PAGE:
count of the voyage. The second mate was offered his wages computed in the same way, but he refused to accept them and demanded the amount due by the verbal contract, without deducting the sum paid him in New York. As the amounts paid to the seamen, and offered to the mate, with the payments in New York added, are exactly the same as the wages would come to if computed according to the verbal contract, the suit, in effect, is to recover over again the wages paid in New York. That the method resorted to in shipping the libelants was for the purpose of avoiding the stringent provisions of the act of 1884, prohibiting the payment of advance wages to seamen, is apparent from the evidence, and is not seriously denied. The men were to receive, partly in advance and partly at the end of the voyage, the wages verbally agreed upon, and shipping articles were signed making no provision for advances, but showing a rate of wages which, with the sums advanced, gave the men what they were entitled to have by the oral agreement. There can be no doubt that this was done with the authority of the owners, and that the arrangement was perfectly understood and assented to by the men. The owners complain that if a literal compliance with the act is to be exacted, it will be practically impossible to ship crews in our ports; and they ask the court, both in the interest of ship-owners and seamen, to give the act some sort. of a construction that will permit expedients of this kind to stand, and thus prevent the disastrous consequences which would otherwise follow. They especially ask for a ruling that in suits of this nature the shipping articles shall be held to be conclusive as between the partil:ls as to the stipulated wages, and cannot be varied by parol evidence. The rule undoubtedly is that statutes are to receive a reasonable construction, snd doubtful words and phrases are to be construed, if possible, so as not to produce mischievous results. But when the words used are plain and unambiguous, there is no room fOl' construction, and nothing is left for the court but to give to them their full effect. The act prohibits, in direct and positive terms, the payment of advance wages to seamen before leaving port, and declares that such payment shall in no case absolve the owner, master, or vessel from full payment of wages, or be a defense to a suit for their recovery, after they are earned. It applies, in terms, to all voyages except whaling voyages. Its prohibition must clearly extend to indirect as well as direct payments. The illegality of the payment was wholly on the side of the owner. It would be absurd, as well as a palpable disregard of the legislative intent, to hold that the law can be evaded by merely having the seamen sign fictitious shipping articles, which do not express the rate of wages actuaily agreed upon and intended to be paid for the voyage. I am therefore obliged to hold that the second mate can recover his wages according to the verbal contract, without deducting the payment in New York.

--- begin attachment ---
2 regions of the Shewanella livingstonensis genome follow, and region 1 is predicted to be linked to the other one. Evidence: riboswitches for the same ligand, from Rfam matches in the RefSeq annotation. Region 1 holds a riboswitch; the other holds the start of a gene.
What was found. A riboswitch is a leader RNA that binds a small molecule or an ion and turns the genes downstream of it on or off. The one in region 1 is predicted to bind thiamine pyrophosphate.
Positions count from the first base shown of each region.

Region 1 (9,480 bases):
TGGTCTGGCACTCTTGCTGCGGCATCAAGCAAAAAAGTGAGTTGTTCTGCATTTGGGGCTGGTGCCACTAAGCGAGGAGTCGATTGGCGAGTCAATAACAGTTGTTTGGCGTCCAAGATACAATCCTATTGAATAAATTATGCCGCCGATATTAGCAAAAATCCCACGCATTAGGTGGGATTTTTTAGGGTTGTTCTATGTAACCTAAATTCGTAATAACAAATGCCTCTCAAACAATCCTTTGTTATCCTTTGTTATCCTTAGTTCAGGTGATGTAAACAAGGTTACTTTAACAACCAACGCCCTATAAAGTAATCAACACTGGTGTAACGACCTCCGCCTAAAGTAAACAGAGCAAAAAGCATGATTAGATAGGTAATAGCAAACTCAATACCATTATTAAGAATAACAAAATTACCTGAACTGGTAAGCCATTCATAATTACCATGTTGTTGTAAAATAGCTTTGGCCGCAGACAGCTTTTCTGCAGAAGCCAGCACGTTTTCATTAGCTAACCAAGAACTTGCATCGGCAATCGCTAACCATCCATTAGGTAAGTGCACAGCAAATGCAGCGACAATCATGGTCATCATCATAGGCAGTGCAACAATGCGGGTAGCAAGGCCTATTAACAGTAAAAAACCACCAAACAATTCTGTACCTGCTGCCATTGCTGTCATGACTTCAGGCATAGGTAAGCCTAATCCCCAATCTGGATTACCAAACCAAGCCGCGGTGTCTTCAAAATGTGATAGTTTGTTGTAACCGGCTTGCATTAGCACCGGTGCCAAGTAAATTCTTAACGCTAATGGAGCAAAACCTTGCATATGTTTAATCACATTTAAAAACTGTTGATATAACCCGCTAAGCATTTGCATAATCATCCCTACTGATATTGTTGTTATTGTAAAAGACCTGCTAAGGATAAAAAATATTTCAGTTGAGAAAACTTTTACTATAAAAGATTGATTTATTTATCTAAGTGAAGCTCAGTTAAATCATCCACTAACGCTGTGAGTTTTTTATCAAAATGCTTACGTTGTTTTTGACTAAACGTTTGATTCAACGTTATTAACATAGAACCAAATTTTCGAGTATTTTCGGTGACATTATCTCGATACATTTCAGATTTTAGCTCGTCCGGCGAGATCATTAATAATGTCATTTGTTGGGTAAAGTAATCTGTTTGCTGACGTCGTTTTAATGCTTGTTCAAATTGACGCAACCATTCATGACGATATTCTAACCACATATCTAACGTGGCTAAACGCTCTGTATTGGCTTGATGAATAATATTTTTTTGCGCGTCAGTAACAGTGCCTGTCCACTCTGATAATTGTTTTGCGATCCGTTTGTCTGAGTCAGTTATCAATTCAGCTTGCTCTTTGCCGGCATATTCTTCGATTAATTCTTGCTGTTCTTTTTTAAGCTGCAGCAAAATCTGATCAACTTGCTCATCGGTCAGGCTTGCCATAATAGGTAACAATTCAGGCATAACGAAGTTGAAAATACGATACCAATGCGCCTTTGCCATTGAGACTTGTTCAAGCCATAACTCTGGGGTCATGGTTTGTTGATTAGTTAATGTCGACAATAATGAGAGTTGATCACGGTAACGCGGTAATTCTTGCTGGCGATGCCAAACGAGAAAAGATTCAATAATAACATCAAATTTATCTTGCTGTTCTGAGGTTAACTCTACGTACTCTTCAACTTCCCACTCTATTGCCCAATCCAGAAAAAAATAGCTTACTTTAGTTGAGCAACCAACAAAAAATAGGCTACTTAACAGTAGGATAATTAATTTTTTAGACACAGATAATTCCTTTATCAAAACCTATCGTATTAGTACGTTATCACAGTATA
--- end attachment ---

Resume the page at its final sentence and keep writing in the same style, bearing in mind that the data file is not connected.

But not so as to the other libelants. I see no reason why they ilhould not be bound by their release. The arrangement by which they received advance wages was entered into solely for their benefit. No fraud or imposition has been practiced upon them. They underI:ltood what they were about when they were shipped and when they were discharged. They intended by their release to discharge the debt which they are now suing f,or. They have received all they bargained for, and there is nothing in the nature of the claim that makes it incapable of being released. A decree is to be entered in favor of John O'Neil, the second mate, for $48.22, and costs. As to all the other libelants the libel is to be dismissed. Ordered accordingly.
(District Oourt, 8. D. NfAIJ York. May 4,1886.)
CoLLIBION-WHARVEB-PROJECTING BOOMS-EAST RIVER-Too NEAR APPROACH.
Where a sloop, unloading, lay along a bulk-head at the mouth of Bushwick creek, East river. with her bowsprit projecting partly across the mouth of the creek, and her boom swung out into the river, and a tug, in going into the creek when it was nearly dark, ran into the boom, held, upon a dispute of the facts, that it was so nearly dark as to make it negligence in the sloop to have her boom projecting in that manner, without any light or other means of warning; and also a lack of proper care in the tug to go so near to the sloop at night; and both were held in fault, and the damaKes divided.
In Admiralty. Hyland Zabriskie, for libelant. Knox Woodward, for claimants.
BROWN, J. On the first of December, 1884, the libelant's sloop Citizen lay along the bulk·head at the foot of Quay street, Green Point, on the northerly side of Bushwick creek, discharging a cargo of stone. Her bowsprit projected partly across the mouth of the creek, and her boom was swung out over her starboard side, and made fast by a guy. The steam-tug Industry, about dusk, came up from Pier 8, East river, with the flood-tide, to lay up for the night in Bushwick creek. In rounding to, so as to come down against the flood-tide, and to make the pier on the south side of the creek, in order to back into the creek, she ran into the Citizen's boom, and broke it, and inflicted some other damage. The principal controversy upon the trial has been in regard to the time of day when the accident occurred. The witnesses on the part of the tug insist that it was already quite dark; and that, as there